In Defense of Mr. Rochester


Whilst reading around the internet about characters people disliked I found a good amount of talk about Mr. Rochester. Everyone’s divided. Was he a good man? Or was he a bad man? I am on the side of he’s a bit of both.

I found one consistent argument against him that I feel the need to talk about.  Several bloggers talked about how it was horrendous for Mr. Rochester to keep his mentally ill wife locked away in the attic. Some even said he probably caused her to go more insane by doing so.  The common complaint was why didn’t he have her treated or sent to a hospital.

Now this surprised me because I’ve done a bit of research on the history of psychiatric hospitals and doctors who treated inmates.  In the 1800’s (Jane Eyre is set during the reign of George III from 1760-1820) mental hospitals were generally places worse than death. It wasn’t until the final years of King George III’s reign that mental illness was seen as something to be cured with compassion.  Before then inmates were often chained to beds and walls, left to sit in their own bodily fluids and treated with corporal punishment.  So in 1790 health institutions were still a very new thing. Doctors in France and England were just starting up, William Tuke was a Quaker who led the movement to make health institutions better. At this point Bertha had probably been living at Thornfield hall for many years.  It’s my belief that Edward Rochester felt he was doing the best he could for his afflicted wife.  In his home she would have a daily companion, good food, and warm living space.  Would he have been able to find a safe and human place for his wife elsewhere? I don’t think we can say with certainty. It would have been easier for him to just keep her at home.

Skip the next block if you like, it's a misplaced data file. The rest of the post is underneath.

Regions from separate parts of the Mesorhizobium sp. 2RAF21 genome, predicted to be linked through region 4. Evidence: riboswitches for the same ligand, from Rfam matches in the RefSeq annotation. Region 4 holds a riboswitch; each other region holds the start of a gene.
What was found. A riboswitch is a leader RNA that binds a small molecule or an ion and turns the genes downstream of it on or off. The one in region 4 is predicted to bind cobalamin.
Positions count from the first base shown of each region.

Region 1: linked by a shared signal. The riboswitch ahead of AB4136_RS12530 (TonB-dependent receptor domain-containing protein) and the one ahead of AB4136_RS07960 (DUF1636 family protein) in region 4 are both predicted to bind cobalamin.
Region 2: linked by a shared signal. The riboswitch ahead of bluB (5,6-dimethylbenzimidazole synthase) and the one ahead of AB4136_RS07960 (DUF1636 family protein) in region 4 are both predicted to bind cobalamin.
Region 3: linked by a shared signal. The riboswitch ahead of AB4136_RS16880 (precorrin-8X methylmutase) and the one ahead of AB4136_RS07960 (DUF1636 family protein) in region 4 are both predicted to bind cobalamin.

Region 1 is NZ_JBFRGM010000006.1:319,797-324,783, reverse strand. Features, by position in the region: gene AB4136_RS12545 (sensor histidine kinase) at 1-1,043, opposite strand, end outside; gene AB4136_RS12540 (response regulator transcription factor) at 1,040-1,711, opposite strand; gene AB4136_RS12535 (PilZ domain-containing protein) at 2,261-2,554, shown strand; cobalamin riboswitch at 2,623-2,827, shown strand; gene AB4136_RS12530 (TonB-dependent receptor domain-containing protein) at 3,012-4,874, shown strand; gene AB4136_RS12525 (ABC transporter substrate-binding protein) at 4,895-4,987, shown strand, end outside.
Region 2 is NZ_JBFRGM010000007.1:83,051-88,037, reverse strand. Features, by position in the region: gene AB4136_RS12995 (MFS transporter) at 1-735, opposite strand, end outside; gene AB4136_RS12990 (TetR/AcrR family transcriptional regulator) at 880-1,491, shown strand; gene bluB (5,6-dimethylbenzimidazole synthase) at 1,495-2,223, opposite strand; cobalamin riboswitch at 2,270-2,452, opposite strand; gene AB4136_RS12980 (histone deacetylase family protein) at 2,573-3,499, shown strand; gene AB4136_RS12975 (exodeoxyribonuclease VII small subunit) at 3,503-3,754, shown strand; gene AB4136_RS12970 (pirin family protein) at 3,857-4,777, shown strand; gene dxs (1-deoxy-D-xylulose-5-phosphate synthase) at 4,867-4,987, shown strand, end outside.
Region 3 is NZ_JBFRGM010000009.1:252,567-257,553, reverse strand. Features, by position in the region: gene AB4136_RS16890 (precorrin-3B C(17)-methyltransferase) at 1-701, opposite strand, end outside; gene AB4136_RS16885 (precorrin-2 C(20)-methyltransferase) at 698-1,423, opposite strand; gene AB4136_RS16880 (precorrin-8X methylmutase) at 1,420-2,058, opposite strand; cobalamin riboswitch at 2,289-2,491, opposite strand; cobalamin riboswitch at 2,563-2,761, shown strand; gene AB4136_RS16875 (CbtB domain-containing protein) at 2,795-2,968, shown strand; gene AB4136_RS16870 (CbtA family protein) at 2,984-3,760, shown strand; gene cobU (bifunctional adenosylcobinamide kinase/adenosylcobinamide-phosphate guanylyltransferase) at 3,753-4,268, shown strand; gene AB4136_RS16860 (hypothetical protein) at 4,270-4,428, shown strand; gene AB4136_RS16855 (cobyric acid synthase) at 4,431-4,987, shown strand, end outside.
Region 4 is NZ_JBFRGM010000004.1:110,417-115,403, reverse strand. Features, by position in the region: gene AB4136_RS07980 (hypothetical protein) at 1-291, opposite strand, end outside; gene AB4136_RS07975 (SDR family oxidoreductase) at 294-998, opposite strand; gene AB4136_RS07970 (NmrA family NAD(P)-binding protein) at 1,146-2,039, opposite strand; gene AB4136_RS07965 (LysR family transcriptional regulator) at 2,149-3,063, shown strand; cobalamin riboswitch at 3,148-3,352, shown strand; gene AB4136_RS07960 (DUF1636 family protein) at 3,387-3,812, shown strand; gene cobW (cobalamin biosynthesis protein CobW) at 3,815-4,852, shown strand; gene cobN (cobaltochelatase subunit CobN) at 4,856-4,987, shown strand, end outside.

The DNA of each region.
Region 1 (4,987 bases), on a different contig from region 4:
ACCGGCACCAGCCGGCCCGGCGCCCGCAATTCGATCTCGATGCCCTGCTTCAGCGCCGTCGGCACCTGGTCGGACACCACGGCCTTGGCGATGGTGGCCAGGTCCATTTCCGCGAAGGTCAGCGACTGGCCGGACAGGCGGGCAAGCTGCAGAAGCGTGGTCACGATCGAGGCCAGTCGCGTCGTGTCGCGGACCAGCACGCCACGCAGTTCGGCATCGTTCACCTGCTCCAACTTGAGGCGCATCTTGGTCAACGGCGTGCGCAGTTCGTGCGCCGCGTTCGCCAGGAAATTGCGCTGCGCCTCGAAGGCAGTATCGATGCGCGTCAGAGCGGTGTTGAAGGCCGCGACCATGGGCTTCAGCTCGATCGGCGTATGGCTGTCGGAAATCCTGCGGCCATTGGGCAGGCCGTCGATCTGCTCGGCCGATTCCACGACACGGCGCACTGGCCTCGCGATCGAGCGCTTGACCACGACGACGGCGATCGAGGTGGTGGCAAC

Edward Rochester had been tricked into a marriage that destroyed parts of his life.  In a day and age when it would have been perfectly acceptable for him to leave her somewhere she could have died. I think it shows he had some sense of duty and compassion that he kept her in his home and provided for her.

Could you argue that Mr. Rochester could have done a better job? Yes, you absolutely can. The fact that Grace Poole would sometimes drink is a big problem. Bertha Rochester was a danger to anyone living in the house.  Mrs. Fairfax and Adele’s very lives were at risk during points in the story. Obviously he should have hired a better companion for Bertha. Did the lives of his ward and servants mean nothing to him?  The answer to that question is yes. He didn’t care at that point.


Edward Rochester, before the arrival of Jane, is a terrible man. He’s selfish and self-centered. Rochester only wishes to make himself feel good and to escape the burden of his wife.  Enter Jane. Simple and beautiful because of her innocence. Jane changes Rochester for the better.  She makes him want to be a better man.

Some readers were upset that he lied to Jane and tried to marry her without letting her know that about his first wife.  This part is very upsetting.  Jane has found love and acceptance for the first time in her life only to realize he’s lied to her.  But I believe Rochester gets what he deserves for lying. Instead of being able to marry Jane he’s left alone with the consequences. It’s only after Jane feels like she could be his equal that she tries to see him again.  And when she finds him Edward is completely dependent on her. I believe that he realizes that he’s not worthy of this good woman, he betrayed her trust but yet she’s come back. Edward changes from the selfish man to the man who would do anything to make someone else happy.